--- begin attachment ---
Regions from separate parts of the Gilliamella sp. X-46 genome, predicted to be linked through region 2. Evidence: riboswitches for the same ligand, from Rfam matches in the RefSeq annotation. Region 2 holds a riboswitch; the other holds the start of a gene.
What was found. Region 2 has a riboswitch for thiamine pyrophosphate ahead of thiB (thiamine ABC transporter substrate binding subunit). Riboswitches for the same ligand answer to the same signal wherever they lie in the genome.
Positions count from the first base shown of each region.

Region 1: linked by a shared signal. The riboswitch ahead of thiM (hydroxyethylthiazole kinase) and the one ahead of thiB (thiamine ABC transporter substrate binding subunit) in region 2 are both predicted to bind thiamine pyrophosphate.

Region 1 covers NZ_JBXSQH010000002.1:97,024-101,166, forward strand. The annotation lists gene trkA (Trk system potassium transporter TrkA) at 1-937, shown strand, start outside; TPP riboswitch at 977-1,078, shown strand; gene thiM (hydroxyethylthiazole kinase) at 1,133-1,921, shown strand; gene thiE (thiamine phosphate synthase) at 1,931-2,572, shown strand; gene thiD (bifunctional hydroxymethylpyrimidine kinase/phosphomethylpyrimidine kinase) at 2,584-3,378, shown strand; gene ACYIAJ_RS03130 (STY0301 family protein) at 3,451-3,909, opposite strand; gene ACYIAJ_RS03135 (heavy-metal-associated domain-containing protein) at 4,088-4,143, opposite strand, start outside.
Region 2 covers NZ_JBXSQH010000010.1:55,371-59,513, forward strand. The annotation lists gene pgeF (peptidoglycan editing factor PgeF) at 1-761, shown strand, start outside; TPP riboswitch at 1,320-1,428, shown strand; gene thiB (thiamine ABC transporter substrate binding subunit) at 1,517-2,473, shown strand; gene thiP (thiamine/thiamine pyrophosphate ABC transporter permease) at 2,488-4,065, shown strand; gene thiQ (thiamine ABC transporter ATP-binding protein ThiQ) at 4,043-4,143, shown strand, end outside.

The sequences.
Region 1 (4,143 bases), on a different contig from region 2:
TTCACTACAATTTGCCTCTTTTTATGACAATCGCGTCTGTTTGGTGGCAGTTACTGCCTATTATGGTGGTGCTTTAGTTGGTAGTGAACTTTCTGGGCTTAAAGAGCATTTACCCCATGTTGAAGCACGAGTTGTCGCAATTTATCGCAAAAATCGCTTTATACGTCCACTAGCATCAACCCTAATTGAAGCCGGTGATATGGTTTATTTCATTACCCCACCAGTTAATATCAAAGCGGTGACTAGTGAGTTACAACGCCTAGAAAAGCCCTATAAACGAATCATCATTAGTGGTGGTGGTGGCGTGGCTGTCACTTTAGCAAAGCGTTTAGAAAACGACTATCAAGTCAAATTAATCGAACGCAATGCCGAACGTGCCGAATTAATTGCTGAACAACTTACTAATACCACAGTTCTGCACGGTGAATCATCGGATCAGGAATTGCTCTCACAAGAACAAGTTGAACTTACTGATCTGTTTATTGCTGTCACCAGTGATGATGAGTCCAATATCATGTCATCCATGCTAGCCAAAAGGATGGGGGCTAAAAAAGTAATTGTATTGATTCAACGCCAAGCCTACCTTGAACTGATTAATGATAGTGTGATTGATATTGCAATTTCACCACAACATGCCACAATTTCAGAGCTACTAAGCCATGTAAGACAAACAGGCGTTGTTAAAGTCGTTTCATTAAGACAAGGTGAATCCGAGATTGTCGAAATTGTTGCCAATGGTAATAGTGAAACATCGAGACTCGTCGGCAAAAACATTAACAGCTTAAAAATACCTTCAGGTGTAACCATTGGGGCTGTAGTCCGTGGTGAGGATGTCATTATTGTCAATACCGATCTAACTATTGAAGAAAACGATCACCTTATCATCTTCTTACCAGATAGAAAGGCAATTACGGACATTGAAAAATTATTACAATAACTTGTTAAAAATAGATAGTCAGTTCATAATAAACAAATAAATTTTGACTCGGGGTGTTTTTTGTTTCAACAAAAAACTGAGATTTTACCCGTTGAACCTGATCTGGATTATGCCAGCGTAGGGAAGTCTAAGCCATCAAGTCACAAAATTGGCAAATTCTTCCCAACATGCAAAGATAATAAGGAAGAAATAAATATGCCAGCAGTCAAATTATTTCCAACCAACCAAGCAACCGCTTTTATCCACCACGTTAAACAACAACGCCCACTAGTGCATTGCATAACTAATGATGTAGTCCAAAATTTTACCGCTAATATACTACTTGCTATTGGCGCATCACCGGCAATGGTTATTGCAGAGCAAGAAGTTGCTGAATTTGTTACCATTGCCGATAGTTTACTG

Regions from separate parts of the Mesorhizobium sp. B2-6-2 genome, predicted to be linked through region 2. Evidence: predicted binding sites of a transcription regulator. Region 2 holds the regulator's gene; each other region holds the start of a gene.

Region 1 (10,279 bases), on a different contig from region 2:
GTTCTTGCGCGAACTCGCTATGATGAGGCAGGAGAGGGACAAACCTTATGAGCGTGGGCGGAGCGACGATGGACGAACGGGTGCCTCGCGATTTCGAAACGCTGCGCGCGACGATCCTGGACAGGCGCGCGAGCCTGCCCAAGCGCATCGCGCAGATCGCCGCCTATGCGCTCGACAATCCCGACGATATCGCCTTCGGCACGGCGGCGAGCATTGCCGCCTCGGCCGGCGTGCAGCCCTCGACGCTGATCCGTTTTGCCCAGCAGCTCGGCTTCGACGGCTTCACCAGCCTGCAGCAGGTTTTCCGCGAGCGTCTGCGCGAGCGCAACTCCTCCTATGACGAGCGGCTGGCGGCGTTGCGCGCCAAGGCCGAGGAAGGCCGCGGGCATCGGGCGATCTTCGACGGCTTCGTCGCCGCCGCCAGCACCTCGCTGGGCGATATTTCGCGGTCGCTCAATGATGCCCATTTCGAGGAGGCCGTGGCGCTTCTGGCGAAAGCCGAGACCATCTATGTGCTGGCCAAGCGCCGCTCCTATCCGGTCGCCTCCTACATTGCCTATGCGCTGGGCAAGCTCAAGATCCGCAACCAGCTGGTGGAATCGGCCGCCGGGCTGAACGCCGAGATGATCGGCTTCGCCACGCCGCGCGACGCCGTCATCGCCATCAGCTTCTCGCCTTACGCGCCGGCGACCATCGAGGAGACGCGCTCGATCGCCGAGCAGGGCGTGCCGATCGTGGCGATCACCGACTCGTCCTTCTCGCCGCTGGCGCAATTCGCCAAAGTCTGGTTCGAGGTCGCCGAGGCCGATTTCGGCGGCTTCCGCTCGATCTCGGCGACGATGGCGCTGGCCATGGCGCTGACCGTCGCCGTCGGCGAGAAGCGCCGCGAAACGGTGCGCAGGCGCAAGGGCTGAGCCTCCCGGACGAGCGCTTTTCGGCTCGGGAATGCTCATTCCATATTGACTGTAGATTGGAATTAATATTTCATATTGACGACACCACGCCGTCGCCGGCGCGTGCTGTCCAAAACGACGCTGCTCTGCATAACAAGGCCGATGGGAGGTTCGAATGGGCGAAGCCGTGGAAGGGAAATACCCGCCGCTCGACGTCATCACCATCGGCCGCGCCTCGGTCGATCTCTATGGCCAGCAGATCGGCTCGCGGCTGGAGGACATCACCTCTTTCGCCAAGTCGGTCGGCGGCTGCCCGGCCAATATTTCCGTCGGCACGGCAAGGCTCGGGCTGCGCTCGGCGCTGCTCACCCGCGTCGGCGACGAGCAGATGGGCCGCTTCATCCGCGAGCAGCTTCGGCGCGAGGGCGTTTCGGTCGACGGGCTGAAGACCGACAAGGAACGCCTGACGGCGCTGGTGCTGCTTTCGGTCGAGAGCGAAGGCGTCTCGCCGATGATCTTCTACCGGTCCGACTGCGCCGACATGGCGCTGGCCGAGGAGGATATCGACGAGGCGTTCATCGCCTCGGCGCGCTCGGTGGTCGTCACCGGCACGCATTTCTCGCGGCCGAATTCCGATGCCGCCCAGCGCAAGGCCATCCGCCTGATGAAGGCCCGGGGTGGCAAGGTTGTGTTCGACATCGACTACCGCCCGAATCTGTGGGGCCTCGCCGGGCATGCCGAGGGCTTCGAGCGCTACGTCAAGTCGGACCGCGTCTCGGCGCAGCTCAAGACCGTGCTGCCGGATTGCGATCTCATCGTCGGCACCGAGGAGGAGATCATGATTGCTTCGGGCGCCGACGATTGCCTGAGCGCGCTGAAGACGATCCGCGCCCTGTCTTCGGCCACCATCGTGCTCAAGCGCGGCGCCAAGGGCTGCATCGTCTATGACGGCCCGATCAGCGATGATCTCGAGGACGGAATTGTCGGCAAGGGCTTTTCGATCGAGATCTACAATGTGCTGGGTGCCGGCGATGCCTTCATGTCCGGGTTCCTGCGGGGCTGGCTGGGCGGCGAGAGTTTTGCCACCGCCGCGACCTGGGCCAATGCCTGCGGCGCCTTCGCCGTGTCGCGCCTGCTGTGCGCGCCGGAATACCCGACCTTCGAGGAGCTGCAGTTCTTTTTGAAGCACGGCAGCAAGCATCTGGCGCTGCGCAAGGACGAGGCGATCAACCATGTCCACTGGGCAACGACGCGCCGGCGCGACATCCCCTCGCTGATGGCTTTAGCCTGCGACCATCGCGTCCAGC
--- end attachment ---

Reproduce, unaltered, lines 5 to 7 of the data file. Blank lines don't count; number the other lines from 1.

Region 1 covers NZ_JBXSQH010000002.1:97,024-101,166, forward strand. The annotation lists gene trkA (Trk system potassium transporter TrkA) at 1-937, shown strand, start outside; TPP riboswitch at 977-1,078, shown strand; gene thiM (hydroxyethylthiazole kinase) at 1,133-1,921, shown strand; gene thiE (thiamine phosphate synthase) at 1,931-2,572, shown strand; gene thiD (bifunctional hydroxymethylpyrimidine kinase/phosphomethylpyrimidine kinase) at 2,584-3,378, shown strand; gene ACYIAJ_RS03130 (STY0301 family protein) at 3,451-3,909, opposite strand; gene ACYIAJ_RS03135 (heavy-metal-associated domain-containing protein) at 4,088-4,143, opposite strand, start outside.
Region 2 covers NZ_JBXSQH010000010.1:55,371-59,513, forward strand. The annotation lists gene pgeF (peptidoglycan editing factor PgeF) at 1-761, shown strand, start outside; TPP riboswitch at 1,320-1,428, shown strand; gene thiB (thiamine ABC transporter substrate binding subunit) at 1,517-2,473, shown strand; gene thiP (thiamine/thiamine pyrophosphate ABC transporter permease) at 2,488-4,065, shown strand; gene thiQ (thiamine ABC transporter ATP-binding protein ThiQ) at 4,043-4,143, shown strand, end outside.

The sequences.